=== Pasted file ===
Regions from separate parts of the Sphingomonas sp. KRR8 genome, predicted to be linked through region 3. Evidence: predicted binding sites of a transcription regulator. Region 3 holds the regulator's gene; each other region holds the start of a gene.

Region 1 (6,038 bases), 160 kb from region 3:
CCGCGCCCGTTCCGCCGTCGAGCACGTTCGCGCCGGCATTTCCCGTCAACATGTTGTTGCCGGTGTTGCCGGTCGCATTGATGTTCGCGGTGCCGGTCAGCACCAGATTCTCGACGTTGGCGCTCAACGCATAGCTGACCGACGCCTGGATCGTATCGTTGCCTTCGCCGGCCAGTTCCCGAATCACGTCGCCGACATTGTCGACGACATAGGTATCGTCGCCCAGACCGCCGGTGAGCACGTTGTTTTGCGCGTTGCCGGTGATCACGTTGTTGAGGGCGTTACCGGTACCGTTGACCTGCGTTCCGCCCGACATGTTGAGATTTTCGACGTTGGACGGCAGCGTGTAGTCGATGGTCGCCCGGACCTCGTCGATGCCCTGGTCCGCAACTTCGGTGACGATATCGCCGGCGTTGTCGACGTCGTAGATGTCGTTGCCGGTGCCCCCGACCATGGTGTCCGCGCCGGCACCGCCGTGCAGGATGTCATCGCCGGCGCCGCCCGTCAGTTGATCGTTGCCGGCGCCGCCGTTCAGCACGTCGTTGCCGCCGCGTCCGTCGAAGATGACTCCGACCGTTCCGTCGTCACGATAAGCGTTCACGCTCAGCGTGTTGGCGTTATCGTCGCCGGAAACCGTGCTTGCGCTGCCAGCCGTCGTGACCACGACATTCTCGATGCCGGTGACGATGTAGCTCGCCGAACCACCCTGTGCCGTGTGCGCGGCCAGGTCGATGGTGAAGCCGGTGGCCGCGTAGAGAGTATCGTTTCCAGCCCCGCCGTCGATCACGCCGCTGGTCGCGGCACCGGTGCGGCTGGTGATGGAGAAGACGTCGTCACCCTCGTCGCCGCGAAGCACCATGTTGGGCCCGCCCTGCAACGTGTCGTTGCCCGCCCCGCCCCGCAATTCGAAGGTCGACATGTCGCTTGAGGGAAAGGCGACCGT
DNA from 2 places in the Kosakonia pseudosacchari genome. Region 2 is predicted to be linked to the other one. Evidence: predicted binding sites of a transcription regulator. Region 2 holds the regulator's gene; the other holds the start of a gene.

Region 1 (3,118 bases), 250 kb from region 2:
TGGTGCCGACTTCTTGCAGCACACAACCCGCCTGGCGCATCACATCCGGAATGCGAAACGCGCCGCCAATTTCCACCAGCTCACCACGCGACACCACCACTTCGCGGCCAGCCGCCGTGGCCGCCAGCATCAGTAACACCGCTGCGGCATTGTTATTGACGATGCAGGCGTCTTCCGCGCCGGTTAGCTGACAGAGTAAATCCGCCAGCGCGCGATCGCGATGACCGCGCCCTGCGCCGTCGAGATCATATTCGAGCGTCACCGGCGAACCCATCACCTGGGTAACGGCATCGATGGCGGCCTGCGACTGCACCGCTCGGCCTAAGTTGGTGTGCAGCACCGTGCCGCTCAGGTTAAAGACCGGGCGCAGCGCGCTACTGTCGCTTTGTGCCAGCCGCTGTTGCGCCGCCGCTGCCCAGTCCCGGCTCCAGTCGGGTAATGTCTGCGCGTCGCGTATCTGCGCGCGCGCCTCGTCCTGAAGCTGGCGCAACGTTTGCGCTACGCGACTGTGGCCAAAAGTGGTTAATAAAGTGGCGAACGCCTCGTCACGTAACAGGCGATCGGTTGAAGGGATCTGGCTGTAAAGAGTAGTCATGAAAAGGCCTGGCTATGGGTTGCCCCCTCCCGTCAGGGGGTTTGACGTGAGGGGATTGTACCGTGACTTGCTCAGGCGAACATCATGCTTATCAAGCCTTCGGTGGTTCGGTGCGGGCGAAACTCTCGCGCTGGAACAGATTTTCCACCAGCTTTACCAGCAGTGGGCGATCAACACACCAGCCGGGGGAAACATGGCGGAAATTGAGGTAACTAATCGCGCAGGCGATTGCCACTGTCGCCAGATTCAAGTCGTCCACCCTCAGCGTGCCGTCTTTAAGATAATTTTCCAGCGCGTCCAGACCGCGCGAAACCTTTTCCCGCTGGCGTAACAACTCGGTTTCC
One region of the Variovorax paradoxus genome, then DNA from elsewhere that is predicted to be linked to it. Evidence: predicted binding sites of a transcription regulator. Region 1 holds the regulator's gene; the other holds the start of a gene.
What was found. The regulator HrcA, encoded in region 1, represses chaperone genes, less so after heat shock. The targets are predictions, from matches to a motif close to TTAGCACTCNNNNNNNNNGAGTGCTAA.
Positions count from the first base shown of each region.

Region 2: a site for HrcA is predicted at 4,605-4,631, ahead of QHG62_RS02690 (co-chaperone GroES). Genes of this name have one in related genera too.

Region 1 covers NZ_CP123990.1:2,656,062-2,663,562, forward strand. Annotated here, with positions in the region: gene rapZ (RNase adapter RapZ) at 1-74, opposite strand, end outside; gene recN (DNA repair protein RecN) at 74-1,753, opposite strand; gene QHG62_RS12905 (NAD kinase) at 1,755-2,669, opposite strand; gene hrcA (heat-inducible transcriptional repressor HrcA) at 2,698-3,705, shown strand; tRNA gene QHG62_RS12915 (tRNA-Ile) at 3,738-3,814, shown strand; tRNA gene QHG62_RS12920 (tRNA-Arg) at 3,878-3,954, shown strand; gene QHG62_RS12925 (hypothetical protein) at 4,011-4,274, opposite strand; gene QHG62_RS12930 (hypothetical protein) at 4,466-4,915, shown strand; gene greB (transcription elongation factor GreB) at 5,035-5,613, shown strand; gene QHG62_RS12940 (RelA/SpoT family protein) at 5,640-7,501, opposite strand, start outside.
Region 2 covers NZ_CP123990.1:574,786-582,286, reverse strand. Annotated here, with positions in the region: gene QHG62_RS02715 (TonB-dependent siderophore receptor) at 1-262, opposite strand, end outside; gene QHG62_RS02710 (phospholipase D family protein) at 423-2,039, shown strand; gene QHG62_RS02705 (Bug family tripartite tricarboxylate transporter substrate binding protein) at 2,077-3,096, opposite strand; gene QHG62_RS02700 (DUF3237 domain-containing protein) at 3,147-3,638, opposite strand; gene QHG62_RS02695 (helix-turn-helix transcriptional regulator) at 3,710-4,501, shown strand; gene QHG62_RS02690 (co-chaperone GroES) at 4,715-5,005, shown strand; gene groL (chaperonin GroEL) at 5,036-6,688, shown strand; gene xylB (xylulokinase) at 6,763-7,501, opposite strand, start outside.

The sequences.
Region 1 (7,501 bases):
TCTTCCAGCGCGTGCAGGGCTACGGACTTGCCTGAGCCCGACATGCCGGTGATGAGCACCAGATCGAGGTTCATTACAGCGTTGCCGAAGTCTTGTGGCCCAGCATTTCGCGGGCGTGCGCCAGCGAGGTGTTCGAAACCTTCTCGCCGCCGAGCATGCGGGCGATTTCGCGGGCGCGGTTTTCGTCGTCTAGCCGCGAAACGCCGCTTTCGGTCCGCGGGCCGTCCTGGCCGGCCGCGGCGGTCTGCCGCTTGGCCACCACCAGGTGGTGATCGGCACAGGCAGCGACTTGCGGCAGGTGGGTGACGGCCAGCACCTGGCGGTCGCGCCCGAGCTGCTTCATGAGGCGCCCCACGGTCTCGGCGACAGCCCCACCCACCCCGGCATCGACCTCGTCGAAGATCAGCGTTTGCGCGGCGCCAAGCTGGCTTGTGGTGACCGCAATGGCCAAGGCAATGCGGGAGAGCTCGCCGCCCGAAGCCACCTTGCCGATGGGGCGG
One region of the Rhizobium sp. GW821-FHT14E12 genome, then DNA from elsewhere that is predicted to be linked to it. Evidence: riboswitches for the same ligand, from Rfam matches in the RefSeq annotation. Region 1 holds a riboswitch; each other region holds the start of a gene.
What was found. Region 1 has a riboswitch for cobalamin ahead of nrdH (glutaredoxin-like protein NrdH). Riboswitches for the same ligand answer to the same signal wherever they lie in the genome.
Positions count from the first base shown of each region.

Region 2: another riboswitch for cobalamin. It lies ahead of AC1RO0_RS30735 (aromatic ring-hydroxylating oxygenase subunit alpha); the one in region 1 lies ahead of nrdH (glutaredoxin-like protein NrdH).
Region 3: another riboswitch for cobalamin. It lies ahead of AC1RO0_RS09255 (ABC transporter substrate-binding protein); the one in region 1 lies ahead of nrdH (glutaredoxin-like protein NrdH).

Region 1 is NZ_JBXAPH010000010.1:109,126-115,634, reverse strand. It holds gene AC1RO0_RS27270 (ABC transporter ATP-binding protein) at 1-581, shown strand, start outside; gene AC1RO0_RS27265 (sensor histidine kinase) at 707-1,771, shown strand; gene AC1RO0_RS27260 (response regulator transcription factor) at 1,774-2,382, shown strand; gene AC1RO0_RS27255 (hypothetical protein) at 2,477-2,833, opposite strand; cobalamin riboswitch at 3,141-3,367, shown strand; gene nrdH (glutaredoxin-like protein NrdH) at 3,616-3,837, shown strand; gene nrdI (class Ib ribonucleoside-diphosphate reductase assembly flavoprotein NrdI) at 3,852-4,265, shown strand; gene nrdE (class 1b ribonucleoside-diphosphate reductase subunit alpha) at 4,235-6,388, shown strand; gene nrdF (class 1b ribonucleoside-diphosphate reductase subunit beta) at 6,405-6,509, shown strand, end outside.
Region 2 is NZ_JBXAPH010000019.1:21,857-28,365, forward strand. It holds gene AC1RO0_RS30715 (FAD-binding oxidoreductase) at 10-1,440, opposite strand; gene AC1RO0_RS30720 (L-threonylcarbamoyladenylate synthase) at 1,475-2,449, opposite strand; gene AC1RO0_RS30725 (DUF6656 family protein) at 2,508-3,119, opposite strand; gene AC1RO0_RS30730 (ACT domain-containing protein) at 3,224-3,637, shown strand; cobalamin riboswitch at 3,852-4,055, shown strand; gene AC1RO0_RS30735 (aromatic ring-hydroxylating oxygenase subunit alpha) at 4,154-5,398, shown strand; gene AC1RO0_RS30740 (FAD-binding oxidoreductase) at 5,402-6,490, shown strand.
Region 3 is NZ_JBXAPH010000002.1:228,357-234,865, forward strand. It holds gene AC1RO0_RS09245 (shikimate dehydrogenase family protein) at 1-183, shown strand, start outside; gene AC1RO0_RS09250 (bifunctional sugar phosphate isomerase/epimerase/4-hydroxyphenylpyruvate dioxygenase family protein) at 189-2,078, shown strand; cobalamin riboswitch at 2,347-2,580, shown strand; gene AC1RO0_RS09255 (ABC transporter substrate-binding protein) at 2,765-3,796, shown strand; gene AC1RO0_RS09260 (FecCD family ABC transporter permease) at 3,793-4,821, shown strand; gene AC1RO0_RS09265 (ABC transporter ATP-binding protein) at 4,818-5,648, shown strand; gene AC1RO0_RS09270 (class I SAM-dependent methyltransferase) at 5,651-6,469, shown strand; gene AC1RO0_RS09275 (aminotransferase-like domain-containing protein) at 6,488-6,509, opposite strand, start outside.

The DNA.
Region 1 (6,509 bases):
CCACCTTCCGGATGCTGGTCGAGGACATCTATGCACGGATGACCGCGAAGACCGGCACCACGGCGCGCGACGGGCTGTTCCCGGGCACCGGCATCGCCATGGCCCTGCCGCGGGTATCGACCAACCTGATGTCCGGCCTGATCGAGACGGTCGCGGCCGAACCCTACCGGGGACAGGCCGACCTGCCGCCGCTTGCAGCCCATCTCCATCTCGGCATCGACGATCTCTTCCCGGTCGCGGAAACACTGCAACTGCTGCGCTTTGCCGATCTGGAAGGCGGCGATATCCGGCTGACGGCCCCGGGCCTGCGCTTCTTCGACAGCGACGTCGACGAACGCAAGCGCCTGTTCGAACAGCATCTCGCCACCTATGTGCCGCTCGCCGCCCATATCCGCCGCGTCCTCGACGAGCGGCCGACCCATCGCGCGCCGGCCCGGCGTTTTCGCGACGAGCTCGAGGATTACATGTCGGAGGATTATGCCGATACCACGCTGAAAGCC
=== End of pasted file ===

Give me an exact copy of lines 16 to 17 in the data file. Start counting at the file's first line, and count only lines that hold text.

One region of the Rhizobium sp. GW821-FHT14E12 genome, then DNA from elsewhere that is predicted to be linked to it. Evidence: riboswitches for the same ligand, from Rfam matches in the RefSeq annotation. Region 1 holds a riboswitch; each other region holds the start of a gene.
What was found. Region 1 has a riboswitch for cobalamin ahead of nrdH (glutaredoxin-like protein NrdH). Riboswitches for the same ligand answer to the same signal wherever they lie in the genome.